Referring once again to FIG. 4, if the frame from the client indicates that the client's user buffer is empty (i.e., a “No” exit from block 404), the CRNC then clears any credits that were previously granted to the client (block 410). This situation might occur, for example, if a client determines that it does not need to send data that it previously intended to send, as might be the case if the data became obsolete. Upon making this determination, the client might discard the data from its user buffer and send a control frame to the CRNC, notifying it that the previously allocated credits are no longer needed, and can be released for use by other clients.

Following the process shown in FIG. 4 (or independently and/or in parallel therewith), the CRNC will periodically execute the process 500 shown in FIG. 5 to determine if a particular client's credits should be revoked. Specifically, as shown in FIG. 5, the CRNC periodically checks the records of each client (502-510), and when it determines that the timer for a certain client has expired (e.g., exceeded a predefined threshold) (i.e., a “Yes” exit from block 504)—indicating that the client has not consumed the credits that it was previously allocated—the CRNC revokes the credits by, e.g., sending the client a flow control frame with a credits value set to 0 (block 506). The CRNC then clears its record of the credits allocated to the client, and stops the client's timer (block 508). This process (blocks 504-510) is repeated for each client, or at least for those clients for which an active record is stored. The timer period should be set to a value that ensures that a correctly operating client will have sent its data in such period. On the other hand, setting the timer period to too large a value can cause unnecessary delays in withdrawing unused or incorrectly granted credits.

It should be appreciated that FIGS. 4 and 5 are provided for purposes of illustration, and not limitation, and that the systems and methods described in connection therewith can be practiced with processes and architectures that lack some of the features shown or described in connection with FIGS. 4 and 5, and/or that have other features. For example, in some embodiments some of the actions shown in FIGS. 4 and 5 could be combined and/or performed in a different order. For example, in some embodiments the order of blocks 506 and 508 could be reversed. As yet another example, in some embodiments different amounts of time could be allocated to different SRNCs, based, for example, on the relative priorities of their requests.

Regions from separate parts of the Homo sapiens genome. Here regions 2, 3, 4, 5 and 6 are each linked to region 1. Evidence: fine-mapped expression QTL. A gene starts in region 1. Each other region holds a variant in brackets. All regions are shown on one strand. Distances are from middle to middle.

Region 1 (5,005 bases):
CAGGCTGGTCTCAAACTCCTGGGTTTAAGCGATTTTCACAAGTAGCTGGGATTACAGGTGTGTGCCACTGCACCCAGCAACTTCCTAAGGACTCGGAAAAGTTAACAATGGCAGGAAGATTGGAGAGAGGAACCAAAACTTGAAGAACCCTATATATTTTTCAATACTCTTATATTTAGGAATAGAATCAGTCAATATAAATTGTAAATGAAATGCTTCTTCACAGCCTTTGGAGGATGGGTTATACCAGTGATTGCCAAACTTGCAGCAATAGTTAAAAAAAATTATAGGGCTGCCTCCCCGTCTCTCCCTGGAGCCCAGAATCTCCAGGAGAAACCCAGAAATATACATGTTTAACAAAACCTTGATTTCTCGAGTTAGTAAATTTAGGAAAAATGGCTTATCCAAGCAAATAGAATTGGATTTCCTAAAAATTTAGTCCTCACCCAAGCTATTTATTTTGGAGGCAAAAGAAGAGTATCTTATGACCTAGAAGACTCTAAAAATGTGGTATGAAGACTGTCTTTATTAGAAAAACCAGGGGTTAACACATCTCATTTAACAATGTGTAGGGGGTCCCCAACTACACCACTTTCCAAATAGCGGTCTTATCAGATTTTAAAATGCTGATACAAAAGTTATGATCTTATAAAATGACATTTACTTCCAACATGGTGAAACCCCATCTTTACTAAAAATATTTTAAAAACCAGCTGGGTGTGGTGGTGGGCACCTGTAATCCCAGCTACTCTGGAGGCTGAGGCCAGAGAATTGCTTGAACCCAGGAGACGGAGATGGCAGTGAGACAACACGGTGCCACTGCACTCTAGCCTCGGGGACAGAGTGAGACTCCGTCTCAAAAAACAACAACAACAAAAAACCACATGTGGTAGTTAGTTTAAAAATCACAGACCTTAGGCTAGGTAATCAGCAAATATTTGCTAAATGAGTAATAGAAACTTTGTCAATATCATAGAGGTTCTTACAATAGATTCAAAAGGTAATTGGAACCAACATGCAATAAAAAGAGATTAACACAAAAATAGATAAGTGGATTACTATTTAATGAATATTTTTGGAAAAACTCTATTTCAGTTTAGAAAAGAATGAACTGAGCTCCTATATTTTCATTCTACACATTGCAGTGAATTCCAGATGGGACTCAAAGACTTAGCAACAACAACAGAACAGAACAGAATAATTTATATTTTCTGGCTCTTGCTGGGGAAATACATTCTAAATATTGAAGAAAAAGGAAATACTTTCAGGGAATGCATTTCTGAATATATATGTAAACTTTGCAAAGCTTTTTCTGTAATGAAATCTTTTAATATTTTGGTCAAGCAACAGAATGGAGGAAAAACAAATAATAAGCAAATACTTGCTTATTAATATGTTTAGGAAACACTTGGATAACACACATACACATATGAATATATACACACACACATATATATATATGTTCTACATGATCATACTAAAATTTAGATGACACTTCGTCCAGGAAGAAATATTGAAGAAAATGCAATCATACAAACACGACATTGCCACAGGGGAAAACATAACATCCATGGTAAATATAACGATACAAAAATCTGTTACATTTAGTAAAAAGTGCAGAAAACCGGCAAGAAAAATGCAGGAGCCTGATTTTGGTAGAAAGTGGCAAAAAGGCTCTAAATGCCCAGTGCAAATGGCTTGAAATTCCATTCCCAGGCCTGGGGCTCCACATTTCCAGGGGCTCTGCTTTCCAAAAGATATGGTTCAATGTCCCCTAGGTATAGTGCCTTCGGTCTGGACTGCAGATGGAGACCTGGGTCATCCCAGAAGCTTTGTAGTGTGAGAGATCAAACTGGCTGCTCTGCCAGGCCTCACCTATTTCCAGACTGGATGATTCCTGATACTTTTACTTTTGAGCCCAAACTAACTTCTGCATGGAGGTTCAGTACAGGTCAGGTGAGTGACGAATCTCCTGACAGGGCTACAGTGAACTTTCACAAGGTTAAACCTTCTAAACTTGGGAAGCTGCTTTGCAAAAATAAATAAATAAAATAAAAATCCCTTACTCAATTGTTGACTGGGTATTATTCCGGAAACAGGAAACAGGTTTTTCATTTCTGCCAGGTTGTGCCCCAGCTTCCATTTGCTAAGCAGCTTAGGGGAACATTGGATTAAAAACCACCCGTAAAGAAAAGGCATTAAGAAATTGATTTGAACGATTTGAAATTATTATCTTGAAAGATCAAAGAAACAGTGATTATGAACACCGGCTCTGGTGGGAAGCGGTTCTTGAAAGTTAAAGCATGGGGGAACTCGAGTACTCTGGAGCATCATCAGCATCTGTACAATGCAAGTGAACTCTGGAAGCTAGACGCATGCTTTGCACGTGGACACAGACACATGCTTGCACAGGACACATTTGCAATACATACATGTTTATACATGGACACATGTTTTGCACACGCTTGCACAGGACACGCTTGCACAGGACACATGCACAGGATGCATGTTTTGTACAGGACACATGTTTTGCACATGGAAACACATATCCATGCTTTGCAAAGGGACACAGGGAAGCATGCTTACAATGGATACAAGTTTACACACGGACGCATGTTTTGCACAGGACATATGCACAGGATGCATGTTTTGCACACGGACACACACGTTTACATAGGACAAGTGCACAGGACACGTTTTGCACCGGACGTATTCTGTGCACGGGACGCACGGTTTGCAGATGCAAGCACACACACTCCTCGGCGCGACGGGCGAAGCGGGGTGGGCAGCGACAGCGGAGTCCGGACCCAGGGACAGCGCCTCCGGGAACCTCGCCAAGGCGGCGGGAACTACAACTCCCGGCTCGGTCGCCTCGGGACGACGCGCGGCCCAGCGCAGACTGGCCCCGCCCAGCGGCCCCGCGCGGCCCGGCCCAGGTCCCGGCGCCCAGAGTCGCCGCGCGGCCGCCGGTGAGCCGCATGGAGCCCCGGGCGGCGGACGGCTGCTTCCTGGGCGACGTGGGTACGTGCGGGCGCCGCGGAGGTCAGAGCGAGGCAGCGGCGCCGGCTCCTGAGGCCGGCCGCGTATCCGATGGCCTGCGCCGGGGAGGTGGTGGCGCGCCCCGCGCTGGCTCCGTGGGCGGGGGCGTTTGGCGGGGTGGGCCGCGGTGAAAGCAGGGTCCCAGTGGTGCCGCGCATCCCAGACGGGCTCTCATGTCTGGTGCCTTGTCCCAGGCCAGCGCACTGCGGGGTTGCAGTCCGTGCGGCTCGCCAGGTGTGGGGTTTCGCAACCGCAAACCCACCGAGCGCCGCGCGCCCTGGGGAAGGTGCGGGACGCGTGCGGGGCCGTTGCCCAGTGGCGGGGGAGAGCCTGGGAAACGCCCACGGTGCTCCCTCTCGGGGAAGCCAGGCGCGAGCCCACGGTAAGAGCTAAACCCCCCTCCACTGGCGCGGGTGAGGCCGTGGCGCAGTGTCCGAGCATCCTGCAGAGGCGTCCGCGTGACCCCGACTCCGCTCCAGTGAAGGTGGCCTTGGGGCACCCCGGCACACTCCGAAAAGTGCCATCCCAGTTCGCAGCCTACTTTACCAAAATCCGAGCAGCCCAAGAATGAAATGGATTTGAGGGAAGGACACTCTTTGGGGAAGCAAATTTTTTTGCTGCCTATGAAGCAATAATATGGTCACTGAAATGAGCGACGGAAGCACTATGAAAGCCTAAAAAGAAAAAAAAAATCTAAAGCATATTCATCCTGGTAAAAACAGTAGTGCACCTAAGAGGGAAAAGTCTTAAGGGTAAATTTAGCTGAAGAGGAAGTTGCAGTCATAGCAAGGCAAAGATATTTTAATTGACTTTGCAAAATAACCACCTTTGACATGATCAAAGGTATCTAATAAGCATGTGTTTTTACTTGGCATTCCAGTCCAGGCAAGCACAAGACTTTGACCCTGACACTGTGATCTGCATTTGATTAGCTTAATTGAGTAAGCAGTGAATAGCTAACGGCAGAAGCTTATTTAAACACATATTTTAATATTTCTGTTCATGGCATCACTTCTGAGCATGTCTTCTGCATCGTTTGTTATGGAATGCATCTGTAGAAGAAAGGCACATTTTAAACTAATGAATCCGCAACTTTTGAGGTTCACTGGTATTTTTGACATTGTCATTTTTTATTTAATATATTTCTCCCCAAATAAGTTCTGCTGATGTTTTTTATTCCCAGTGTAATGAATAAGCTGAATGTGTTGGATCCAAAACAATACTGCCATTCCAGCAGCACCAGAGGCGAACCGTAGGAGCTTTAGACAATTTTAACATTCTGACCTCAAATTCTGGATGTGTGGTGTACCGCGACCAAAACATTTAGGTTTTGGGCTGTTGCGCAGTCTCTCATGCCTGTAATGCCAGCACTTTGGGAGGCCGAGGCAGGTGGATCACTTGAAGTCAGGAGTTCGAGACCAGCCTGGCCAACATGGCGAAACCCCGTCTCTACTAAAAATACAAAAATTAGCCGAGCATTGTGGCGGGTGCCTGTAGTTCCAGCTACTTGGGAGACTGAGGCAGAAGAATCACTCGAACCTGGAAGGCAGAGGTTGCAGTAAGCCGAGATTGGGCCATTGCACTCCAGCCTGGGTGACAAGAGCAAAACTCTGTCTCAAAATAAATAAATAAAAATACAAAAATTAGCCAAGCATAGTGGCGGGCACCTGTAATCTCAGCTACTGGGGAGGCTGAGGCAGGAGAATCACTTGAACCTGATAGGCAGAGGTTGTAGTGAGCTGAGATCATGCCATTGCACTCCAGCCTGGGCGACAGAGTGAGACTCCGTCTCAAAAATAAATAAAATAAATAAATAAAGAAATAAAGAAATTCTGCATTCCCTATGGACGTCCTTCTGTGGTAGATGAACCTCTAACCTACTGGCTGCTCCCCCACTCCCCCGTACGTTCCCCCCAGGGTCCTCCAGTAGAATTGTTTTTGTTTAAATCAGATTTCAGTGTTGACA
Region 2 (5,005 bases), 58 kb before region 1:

It should also be appreciated that the basic principles described in connection with FIGS. 4 and 5 are readily adaptable for broader application. For example, FIG. 6 illustrates an embodiment of a flow control algorithm in which a single timer (or a small set of timers) can be used by a CRNC or server to monitor all of the clients (as opposed to maintaining a separate timer for each client), while achieving similar results to the techniques described in connection with FIGS. 4 and 5.

In one such embodiment, the server maintains a table with an entry for each client. Each entry contains an indication of the amount of credits (if any) granted to the client, and two flags: timer flag A and timer flag B. Timer flag A is set when the CRNC allocates credits to the client. Timer flag B is set the next time the CRNC checks the client's entry in the table. The CRNC also maintains a timer.

In one embodiment, each time a predefined period elapses (such as the period of the timer), the actions shown in FIG. 6 are performed for each entry in the table. Specifically, each client's record is checked to see if flag A is set (block 604). If flag A is not set (i.e., a “No” exit from block 604), this indicates that the client has not currently been allocated any credits, and processing continues with the next client's entry in the table (block 612).

If, on the other hand, flag A is set (i.e., a “Yes” exit from block 604), this indicates that credits have been previously allocated to the client. In this case, the client's record is checked to see if flag B is also set (block 606). If flag B is not set (i.e., a “No” exit from block 606), then the CRNC sets flag B (block 610) and moves on to the next client's entry in the table (block 612). If, however, flag B is set (i.e., a “Yes” exit from block 606), this indicates that the client's time to use any allocated credits has expired. Any remaining credits are then cleared, as are flags A and B, and a notification is sent to the client indicating that this has occurred (block 608). Processing then continues with the next client in the table (block 612). The effect of these actions is to effectively ensure that each client will possess credits for a time period of at least X ms, but less than 2X ms, where X is the predefined period at which the table is processed.